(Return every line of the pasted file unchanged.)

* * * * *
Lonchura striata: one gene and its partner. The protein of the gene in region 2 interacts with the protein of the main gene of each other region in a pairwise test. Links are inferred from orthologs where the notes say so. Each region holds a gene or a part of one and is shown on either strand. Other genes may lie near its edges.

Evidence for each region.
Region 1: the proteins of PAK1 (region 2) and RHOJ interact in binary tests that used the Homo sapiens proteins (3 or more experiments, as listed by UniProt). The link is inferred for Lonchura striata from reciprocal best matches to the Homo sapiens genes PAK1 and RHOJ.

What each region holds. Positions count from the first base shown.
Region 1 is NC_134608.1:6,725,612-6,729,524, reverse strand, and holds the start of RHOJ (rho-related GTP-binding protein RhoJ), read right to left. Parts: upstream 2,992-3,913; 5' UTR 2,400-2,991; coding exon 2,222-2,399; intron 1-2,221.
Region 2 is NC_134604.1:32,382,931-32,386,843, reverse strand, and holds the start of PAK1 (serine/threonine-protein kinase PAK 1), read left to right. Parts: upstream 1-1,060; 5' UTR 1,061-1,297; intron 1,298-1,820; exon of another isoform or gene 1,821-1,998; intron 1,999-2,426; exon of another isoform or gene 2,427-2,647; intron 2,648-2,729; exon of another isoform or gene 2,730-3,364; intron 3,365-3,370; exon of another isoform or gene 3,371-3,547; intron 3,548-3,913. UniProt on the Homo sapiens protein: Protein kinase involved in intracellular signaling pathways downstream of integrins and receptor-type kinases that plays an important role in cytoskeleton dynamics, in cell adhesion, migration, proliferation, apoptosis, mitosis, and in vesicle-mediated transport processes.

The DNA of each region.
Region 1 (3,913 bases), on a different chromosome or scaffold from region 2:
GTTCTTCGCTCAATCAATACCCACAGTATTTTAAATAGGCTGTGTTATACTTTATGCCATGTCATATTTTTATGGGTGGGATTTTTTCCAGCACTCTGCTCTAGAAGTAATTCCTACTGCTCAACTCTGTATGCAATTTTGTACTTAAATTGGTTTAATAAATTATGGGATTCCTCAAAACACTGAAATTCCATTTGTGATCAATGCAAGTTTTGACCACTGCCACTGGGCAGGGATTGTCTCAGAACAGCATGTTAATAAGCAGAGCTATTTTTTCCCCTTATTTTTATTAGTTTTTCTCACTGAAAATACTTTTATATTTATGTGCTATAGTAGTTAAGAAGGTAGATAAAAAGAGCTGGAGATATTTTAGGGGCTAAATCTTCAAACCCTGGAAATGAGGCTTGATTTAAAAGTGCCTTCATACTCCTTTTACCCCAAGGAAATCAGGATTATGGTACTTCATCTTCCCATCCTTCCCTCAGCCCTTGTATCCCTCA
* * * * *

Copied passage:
Lonchura striata: one gene and its partner. The protein of the gene in region 2 interacts with the protein of the main gene of each other region in a pairwise test. Links are inferred from orthologs where the notes say so. Each region holds a gene or a part of one and is shown on either strand. Other genes may lie near its edges.

Evidence for each region.
Region 1: the proteins of PAK1 (region 2) and RHOJ interact in binary tests that used the Homo sapiens proteins (3 or more experiments, as listed by UniProt). The link is inferred for Lonchura striata from reciprocal best matches to the Homo sapiens genes PAK1 and RHOJ.

What each region holds. Positions count from the first base shown.
Region 1 is NC_134608.1:6,725,612-6,729,524, reverse strand, and holds the start of RHOJ (rho-related GTP-binding protein RhoJ), read right to left. Parts: upstream 2,992-3,913; 5' UTR 2,400-2,991; coding exon 2,222-2,399; intron 1-2,221.
Region 2 is NC_134604.1:32,382,931-32,386,843, reverse strand, and holds the start of PAK1 (serine/threonine-protein kinase PAK 1), read left to right. Parts: upstream 1-1,060; 5' UTR 1,061-1,297; intron 1,298-1,820; exon of another isoform or gene 1,821-1,998; intron 1,999-2,426; exon of another isoform or gene 2,427-2,647; intron 2,648-2,729; exon of another isoform or gene 2,730-3,364; intron 3,365-3,370; exon of another isoform or gene 3,371-3,547; intron 3,548-3,913. UniProt on the Homo sapiens protein: Protein kinase involved in intracellular signaling pathways downstream of integrins and receptor-type kinases that plays an important role in cytoskeleton dynamics, in cell adhesion, migration, proliferation, apoptosis, mitosis, and in vesicle-mediated transport processes.

The DNA of each region.
Region 1 (3,913 bases), on a different chromosome or scaffold from region 2:
GTTCTTCGCTCAATCAATACCCACAGTATTTTAAATAGGCTGTGTTATACTTTATGCCATGTCATATTTTTATGGGTGGGATTTTTTCCAGCACTCTGCTCTAGAAGTAATTCCTACTGCTCAACTCTGTATGCAATTTTGTACTTAAATTGGTTTAATAAATTATGGGATTCCTCAAAACACTGAAATTCCATTTGTGATCAATGCAAGTTTTGACCACTGCCACTGGGCAGGGATTGTCTCAGAACAGCATGTTAATAAGCAGAGCTATTTTTTCCCCTTATTTTTATTAGTTTTTCTCACTGAAAATACTTTTATATTTATGTGCTATAGTAGTTAAGAAGGTAGATAAAAAGAGCTGGAGATATTTTAGGGGCTAAATCTTCAAACCCTGGAAATGAGGCTTGATTTAAAAGTGCCTTCATACTCCTTTTACCCCAAGGAAATCAGGATTATGGTACTTCATCTTCCCATCCTTCCCTCAGCCCTTGTATCCCTCA